Friday, 4 December 2009

The Lost Children

Small pink-bellied hands
like thirsty tongues
licking at my heart,
and brown eyes sad
beyond my understanding.

They break me, these small dark
children of the narrow streets,
These wisps of wild uncared for lives-
Round grey balls for knees,
and skin as rough as sun-dried leather.
They sniff, they shout, they smile,
There is joy like spilled sunshine,
There is life- run, jump, fall-
And never cry.

Where is their pain?
The same sun warms their sun-dried skins
As shines upon my garden wall
And makes the diamonds dance
In a million scattered drops
That flow from my sweet scented fountain.

Those drops that fall
And dry to nothing
on the hot white concrete floor,
Do they sparkle any the less
Before they fall?

Fiona Jamieson


Anonymous said...


The poem is beautiful and I chose it for my drama practical but in order for me to be able to recite it as a story and not a poem, I was wondering if there is maybe a chance that you could give me some background on it, like why you wrote it, what inspired it, how did you feel writing it etc.


Fiona Jamieson said...

Hi there,
So glad you liked this poem. The background to it is:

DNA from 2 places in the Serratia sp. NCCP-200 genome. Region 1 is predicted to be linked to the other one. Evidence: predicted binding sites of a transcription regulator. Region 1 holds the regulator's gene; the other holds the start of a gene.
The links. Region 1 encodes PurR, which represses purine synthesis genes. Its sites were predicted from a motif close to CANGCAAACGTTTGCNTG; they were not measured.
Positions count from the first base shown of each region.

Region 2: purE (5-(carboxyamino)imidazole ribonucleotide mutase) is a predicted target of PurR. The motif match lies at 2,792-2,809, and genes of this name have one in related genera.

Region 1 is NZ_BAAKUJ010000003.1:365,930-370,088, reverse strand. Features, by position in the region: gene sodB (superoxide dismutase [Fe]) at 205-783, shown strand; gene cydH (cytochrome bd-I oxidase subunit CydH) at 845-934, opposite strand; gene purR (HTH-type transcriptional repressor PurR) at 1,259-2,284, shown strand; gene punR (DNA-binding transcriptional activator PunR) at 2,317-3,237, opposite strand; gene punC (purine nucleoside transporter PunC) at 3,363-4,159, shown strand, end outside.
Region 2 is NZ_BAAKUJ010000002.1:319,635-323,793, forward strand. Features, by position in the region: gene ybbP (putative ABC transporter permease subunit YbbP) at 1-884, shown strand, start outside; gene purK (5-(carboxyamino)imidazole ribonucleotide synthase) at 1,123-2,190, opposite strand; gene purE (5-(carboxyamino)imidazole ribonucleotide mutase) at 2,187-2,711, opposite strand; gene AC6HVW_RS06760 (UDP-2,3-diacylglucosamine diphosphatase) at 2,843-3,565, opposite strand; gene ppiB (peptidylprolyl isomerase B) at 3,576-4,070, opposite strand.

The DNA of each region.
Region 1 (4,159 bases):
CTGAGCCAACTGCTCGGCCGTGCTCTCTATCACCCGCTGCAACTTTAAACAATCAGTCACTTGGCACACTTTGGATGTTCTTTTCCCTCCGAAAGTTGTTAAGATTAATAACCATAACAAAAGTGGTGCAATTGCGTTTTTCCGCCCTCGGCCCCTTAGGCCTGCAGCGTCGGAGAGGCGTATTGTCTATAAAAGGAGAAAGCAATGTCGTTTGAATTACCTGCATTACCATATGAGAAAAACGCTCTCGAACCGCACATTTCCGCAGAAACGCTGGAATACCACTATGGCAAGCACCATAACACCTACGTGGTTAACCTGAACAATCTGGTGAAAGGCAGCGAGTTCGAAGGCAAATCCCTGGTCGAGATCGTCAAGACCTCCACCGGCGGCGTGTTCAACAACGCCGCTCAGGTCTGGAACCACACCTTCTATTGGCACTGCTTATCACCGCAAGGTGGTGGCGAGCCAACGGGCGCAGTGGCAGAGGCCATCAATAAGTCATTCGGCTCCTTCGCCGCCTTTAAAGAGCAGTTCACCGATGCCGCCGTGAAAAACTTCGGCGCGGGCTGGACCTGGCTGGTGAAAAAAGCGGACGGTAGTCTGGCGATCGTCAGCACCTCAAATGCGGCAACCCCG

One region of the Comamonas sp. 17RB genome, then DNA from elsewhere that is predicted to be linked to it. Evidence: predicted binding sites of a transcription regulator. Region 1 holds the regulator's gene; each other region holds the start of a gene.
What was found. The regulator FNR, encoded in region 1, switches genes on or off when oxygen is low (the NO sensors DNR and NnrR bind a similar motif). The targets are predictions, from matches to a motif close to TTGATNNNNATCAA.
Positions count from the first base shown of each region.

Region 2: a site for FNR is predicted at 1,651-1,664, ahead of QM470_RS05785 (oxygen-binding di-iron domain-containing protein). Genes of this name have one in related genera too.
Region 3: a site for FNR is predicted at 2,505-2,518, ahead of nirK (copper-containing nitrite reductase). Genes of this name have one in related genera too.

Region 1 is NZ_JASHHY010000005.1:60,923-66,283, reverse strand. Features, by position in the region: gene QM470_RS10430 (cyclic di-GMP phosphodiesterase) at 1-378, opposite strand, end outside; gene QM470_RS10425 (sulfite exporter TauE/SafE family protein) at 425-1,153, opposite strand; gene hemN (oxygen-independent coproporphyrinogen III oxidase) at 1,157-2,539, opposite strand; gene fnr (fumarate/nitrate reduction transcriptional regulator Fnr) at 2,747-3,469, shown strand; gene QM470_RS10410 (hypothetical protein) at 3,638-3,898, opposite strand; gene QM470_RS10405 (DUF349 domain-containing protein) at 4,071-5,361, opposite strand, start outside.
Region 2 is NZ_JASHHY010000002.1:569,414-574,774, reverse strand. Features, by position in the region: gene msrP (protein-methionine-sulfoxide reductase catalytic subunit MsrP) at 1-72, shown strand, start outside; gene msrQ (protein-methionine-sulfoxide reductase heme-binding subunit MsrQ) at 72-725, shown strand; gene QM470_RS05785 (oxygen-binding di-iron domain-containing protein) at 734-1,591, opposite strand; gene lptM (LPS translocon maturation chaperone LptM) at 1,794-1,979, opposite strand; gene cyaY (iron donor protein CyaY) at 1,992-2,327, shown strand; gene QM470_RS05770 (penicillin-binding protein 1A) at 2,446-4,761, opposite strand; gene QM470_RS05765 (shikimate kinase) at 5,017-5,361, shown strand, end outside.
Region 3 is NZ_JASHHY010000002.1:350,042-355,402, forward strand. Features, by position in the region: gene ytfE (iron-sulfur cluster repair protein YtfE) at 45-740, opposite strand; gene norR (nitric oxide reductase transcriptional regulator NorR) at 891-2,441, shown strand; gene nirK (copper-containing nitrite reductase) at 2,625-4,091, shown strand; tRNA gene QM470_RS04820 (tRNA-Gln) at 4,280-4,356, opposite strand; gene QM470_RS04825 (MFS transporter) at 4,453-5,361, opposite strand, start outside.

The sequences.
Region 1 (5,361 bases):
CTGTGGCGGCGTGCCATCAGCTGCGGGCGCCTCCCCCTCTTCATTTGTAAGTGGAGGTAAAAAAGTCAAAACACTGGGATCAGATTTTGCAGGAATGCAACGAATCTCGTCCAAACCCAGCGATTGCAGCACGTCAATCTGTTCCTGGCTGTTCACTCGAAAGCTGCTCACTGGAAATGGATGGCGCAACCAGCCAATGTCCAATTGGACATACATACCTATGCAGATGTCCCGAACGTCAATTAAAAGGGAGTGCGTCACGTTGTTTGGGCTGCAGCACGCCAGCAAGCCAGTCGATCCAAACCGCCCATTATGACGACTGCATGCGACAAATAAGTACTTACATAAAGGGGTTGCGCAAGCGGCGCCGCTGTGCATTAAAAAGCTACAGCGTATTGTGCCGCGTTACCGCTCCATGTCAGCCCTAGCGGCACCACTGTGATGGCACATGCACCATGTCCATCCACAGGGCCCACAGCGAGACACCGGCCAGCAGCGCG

I lived in South Africa from my birth till about 10 years ago. Most of that time I spent in Cape Town, and the children that inspired me to write this were the little street children - aged between 6 and 12 - who lived in rough shanties or whatever other shelter they could find. Their parents were either alchoholics or dead and they seemed so very unfortunate - yet despite that they laughed and played just as my children played in my oh so perfect landscaped garden. The only difference was I never saw them cry.
And that was so sad.It was if they knew no-one cared so there was little point in crying - no-one would comfort them if they did. When my children cried I was always there to 'kiss it better'. That should be every child's birthright.